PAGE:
Most people have heard of Ethanol. However not everyone has heard of the feed ingredients left over when corn is utilized for the renewable fuels. Ethanol has been federally mandated to be added to fossil fuel based gasoline for use in domestic cars. The theory behind this is to lower our dependence on foreign oil and slowly develop cars that run on less gas. The debate on it’s usefulness is ongoing, but one of the interesting parts of the conversation that doesn’t get discussed is the byproducts from the corn used.
Distiller Grains are the main byproduct produced after the starch in corn is turned into ethanol. Some plants have also specialized to separate the corn germ and the bran off of the corn prior to processing, so it can add higher value to the feed markets. A high fat, high protein byproduct, Distiller Grains can replace both corn and soybean meal in cattle diets.
Distiller Grains have become a huge export for US agriculture. According to the US Grain Council, the US has the capacity to produce 14 billion gallons of ethanol and 39 million tons of Distiller Grains. That’s 1.5 Million Truckloads of feed. It can feed 7.8 million cows a day at a rate of 5 lbs a day!! WOWZA that’s a lot of feed! 11 Million tons of the Distiller Grains were exported to 45 countries in 2014. So not only are we feeding US livestock, we are helping to feed animals all over the world.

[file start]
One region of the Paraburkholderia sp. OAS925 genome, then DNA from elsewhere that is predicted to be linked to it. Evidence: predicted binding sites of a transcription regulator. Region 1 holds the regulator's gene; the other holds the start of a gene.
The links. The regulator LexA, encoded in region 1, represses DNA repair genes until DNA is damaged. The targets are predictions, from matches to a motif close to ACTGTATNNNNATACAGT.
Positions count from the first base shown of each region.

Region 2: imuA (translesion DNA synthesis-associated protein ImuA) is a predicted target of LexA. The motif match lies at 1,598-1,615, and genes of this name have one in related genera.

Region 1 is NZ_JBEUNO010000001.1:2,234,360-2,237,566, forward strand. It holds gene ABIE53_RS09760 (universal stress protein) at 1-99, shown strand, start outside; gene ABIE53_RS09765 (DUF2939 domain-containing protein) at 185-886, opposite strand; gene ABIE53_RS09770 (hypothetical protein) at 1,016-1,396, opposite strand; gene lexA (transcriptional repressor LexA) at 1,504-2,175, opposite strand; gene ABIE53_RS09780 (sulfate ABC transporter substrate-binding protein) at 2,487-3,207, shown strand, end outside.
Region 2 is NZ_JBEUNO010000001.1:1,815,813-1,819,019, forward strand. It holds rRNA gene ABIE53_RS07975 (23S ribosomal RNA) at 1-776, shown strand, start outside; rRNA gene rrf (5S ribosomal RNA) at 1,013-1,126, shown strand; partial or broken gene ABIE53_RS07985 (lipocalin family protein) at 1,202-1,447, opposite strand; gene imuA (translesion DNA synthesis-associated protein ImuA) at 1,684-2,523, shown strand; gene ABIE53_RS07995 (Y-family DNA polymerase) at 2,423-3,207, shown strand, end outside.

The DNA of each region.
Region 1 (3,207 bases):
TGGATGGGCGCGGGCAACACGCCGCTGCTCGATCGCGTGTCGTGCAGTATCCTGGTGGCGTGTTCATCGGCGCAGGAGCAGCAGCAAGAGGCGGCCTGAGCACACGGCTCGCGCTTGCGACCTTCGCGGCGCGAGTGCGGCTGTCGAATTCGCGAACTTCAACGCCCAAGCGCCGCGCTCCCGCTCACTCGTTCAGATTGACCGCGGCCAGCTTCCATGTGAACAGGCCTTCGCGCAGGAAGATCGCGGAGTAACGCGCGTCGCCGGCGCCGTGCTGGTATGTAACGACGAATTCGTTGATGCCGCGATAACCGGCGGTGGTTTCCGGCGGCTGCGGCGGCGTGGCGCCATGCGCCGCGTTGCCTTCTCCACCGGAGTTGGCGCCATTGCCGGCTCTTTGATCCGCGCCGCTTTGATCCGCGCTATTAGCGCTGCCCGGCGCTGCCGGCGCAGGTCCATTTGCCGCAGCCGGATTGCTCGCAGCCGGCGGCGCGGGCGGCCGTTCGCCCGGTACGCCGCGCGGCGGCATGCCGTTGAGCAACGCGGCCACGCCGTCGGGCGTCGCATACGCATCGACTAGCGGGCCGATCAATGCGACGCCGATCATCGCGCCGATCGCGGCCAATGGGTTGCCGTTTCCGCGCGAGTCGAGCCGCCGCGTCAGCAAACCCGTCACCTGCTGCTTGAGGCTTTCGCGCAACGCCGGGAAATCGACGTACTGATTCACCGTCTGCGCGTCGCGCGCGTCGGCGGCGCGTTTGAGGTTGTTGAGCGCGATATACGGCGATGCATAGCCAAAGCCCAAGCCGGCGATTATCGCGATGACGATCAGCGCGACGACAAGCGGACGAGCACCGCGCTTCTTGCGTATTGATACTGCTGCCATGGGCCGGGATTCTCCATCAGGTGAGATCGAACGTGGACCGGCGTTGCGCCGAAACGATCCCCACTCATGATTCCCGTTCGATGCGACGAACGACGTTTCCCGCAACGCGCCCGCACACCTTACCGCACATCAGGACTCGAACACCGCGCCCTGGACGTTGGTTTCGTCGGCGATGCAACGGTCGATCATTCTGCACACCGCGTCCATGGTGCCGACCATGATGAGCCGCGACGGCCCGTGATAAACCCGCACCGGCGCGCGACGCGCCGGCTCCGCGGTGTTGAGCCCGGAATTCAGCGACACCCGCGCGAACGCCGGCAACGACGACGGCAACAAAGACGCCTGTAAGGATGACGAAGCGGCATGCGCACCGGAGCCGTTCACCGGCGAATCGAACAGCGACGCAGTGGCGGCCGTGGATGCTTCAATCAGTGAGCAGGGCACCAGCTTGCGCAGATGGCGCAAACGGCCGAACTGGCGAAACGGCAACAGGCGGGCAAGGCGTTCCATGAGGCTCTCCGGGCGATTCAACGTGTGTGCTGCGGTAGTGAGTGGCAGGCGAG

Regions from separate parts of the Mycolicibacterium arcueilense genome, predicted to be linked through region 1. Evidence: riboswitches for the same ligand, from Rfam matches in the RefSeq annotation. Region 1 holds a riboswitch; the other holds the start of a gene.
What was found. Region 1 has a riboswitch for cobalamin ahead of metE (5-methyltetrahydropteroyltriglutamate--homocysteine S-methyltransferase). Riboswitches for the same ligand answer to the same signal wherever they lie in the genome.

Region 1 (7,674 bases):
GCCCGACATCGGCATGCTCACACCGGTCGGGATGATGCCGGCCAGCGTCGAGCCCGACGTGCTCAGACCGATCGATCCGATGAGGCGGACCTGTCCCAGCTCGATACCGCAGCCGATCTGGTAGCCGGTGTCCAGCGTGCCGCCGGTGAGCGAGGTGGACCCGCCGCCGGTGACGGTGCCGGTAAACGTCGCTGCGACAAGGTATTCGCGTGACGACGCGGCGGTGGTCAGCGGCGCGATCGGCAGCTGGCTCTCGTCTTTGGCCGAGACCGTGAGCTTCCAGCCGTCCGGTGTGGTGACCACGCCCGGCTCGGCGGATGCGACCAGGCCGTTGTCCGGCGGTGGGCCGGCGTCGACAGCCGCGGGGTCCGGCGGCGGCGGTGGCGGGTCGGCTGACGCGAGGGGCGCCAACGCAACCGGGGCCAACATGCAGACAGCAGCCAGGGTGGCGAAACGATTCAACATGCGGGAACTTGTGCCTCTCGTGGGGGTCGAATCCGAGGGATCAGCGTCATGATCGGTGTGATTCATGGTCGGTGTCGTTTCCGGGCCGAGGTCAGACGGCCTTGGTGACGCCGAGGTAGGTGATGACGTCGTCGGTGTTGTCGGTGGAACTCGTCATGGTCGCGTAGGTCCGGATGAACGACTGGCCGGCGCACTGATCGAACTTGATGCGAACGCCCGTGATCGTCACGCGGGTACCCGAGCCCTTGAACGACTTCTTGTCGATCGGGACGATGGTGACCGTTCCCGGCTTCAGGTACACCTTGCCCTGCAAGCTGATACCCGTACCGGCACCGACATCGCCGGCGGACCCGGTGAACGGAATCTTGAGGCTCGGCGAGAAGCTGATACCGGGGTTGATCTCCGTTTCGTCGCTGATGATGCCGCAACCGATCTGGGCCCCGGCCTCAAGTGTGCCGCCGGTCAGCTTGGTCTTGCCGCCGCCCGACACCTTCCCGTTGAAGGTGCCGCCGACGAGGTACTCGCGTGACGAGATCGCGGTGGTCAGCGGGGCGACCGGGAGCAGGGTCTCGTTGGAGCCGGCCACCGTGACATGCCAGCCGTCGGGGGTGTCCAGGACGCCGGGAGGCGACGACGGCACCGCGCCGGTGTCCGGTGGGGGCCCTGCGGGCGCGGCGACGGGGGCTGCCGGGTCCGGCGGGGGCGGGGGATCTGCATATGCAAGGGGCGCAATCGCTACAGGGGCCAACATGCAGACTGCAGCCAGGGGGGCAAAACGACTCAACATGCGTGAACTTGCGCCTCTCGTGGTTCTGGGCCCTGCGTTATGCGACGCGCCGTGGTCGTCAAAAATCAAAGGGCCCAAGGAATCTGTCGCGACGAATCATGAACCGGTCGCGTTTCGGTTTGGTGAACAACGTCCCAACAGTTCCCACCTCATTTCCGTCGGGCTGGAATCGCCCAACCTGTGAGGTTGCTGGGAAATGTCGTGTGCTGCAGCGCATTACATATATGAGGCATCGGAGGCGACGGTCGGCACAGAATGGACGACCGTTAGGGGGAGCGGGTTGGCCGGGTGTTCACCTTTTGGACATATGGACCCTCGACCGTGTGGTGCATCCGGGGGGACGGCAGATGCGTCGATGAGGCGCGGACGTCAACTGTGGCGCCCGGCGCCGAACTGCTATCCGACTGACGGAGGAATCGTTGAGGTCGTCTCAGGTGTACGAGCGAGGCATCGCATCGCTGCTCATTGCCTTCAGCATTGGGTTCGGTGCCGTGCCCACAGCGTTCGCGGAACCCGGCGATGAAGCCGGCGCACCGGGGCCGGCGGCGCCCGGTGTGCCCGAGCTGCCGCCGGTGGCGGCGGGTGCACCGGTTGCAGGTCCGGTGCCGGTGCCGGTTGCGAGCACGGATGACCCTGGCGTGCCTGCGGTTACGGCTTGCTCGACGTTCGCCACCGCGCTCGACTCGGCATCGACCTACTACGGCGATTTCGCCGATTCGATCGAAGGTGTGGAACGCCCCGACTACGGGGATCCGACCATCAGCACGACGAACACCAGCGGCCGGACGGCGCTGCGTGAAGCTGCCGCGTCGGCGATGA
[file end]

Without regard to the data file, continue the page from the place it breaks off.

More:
Part of the reason this is such a large export feed, is because of the density of nutrition for the price. It also allows for plants to have a variety of customers for their product, outside of their immediate geographical area. This makes them a more stable employer and a more stable buyer for local corn. This can help increase the profitability of local farmers selling their corn each year.
Many dairy and beef operations can feed Distiller Grains as both wet or dry feed. Being able to feed it as a wet feed saves energy, and adds some moisture into the diet. Why add moisture to a diet? Do you like dry roast beef? Do you dip your French fries in ketchup? If something is too dry, it’s just harder to eat, so a little moisture makes the diet more palatable and gives an animal what they want. Using the wet version of feed also saves some money for the farmer. A load of wet Distillers Grains may cost a farmer $1200-1500 and a dried product may cost $3000-5000. They will use the wet product faster than the dry.
Distiller Grains and Ethanol are a tandem pair that work together in sustainability, utilizing corn as both a fuel and a feed; helping keep our cars on the road and beef on our tables! To learn more, check out information from our friends at the Wisconsin Corn Growers. http://wicorn.org/ethanol/